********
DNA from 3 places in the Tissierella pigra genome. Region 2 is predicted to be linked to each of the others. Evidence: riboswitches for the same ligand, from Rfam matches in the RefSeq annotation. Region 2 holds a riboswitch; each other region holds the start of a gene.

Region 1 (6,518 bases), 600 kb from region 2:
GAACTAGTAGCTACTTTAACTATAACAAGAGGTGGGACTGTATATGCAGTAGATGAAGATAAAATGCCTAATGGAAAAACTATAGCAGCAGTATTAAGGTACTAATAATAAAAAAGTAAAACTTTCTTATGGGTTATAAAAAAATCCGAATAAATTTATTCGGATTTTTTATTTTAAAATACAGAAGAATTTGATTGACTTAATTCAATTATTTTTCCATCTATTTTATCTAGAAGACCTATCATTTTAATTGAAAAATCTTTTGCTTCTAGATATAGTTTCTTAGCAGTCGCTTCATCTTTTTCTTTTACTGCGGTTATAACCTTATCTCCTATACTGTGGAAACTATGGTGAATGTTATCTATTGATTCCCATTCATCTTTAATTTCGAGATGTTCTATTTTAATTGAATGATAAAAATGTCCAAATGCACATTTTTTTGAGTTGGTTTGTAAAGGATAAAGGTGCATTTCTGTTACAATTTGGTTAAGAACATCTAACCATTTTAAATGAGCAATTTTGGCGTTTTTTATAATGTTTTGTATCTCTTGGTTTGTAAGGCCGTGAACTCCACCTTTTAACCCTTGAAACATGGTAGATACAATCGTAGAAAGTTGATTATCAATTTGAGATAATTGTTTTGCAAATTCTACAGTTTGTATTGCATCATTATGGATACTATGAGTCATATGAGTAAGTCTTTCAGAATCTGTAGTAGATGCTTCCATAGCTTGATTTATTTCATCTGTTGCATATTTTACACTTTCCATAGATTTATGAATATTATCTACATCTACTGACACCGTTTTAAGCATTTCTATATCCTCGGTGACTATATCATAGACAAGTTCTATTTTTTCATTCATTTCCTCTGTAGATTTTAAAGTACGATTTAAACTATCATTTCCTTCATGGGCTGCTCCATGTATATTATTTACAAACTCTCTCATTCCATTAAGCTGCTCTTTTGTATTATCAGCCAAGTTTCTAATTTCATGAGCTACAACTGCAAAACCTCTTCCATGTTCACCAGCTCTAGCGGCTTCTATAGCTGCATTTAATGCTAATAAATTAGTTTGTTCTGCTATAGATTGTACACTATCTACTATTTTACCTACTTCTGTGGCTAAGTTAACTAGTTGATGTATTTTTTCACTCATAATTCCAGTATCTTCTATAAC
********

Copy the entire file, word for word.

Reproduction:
DNA from 3 places in the Tissierella pigra genome. Region 2 is predicted to be linked to each of the others. Evidence: riboswitches for the same ligand, from Rfam matches in the RefSeq annotation. Region 2 holds a riboswitch; each other region holds the start of a gene.

Region 1 (6,518 bases), 600 kb from region 2:
GAACTAGTAGCTACTTTAACTATAACAAGAGGTGGGACTGTATATGCAGTAGATGAAGATAAAATGCCTAATGGAAAAACTATAGCAGCAGTATTAAGGTACTAATAATAAAAAAGTAAAACTTTCTTATGGGTTATAAAAAAATCCGAATAAATTTATTCGGATTTTTTATTTTAAAATACAGAAGAATTTGATTGACTTAATTCAATTATTTTTCCATCTATTTTATCTAGAAGACCTATCATTTTAATTGAAAAATCTTTTGCTTCTAGATATAGTTTCTTAGCAGTCGCTTCATCTTTTTCTTTTACTGCGGTTATAACCTTATCTCCTATACTGTGGAAACTATGGTGAATGTTATCTATTGATTCCCATTCATCTTTAATTTCGAGATGTTCTATTTTAATTGAATGATAAAAATGTCCAAATGCACATTTTTTTGAGTTGGTTTGTAAAGGATAAAGGTGCATTTCTGTTACAATTTGGTTAAGAACATCTAACCATTTTAAATGAGCAATTTTGGCGTTTTTTATAATGTTTTGTATCTCTTGGTTTGTAAGGCCGTGAACTCCACCTTTTAACCCTTGAAACATGGTAGATACAATCGTAGAAAGTTGATTATCAATTTGAGATAATTGTTTTGCAAATTCTACAGTTTGTATTGCATCATTATGGATACTATGAGTCATATGAGTAAGTCTTTCAGAATCTGTAGTAGATGCTTCCATAGCTTGATTTATTTCATCTGTTGCATATTTTACACTTTCCATAGATTTATGAATATTATCTACATCTACTGACACCGTTTTAAGCATTTCTATATCCTCGGTGACTATATCATAGACAAGTTCTATTTTTTCATTCATTTCCTCTGTAGATTTTAAAGTACGATTTAAACTATCATTTCCTTCATGGGCTGCTCCATGTATATTATTTACAAACTCTCTCATTCCATTAAGCTGCTCTTTTGTATTATCAGCCAAGTTTCTAATTTCATGAGCTACAACTGCAAAACCTCTTCCATGTTCACCAGCTCTAGCGGCTTCTATAGCTGCATTTAATGCTAATAAATTAGTTTGTTCTGCTATAGATTGTACACTATCTACTATTTTACCTACTTCTGTGGCTAAGTTAACTAGTTGATGTATTTTTTCACTCATAATTCCAGTATCTTCTATAAC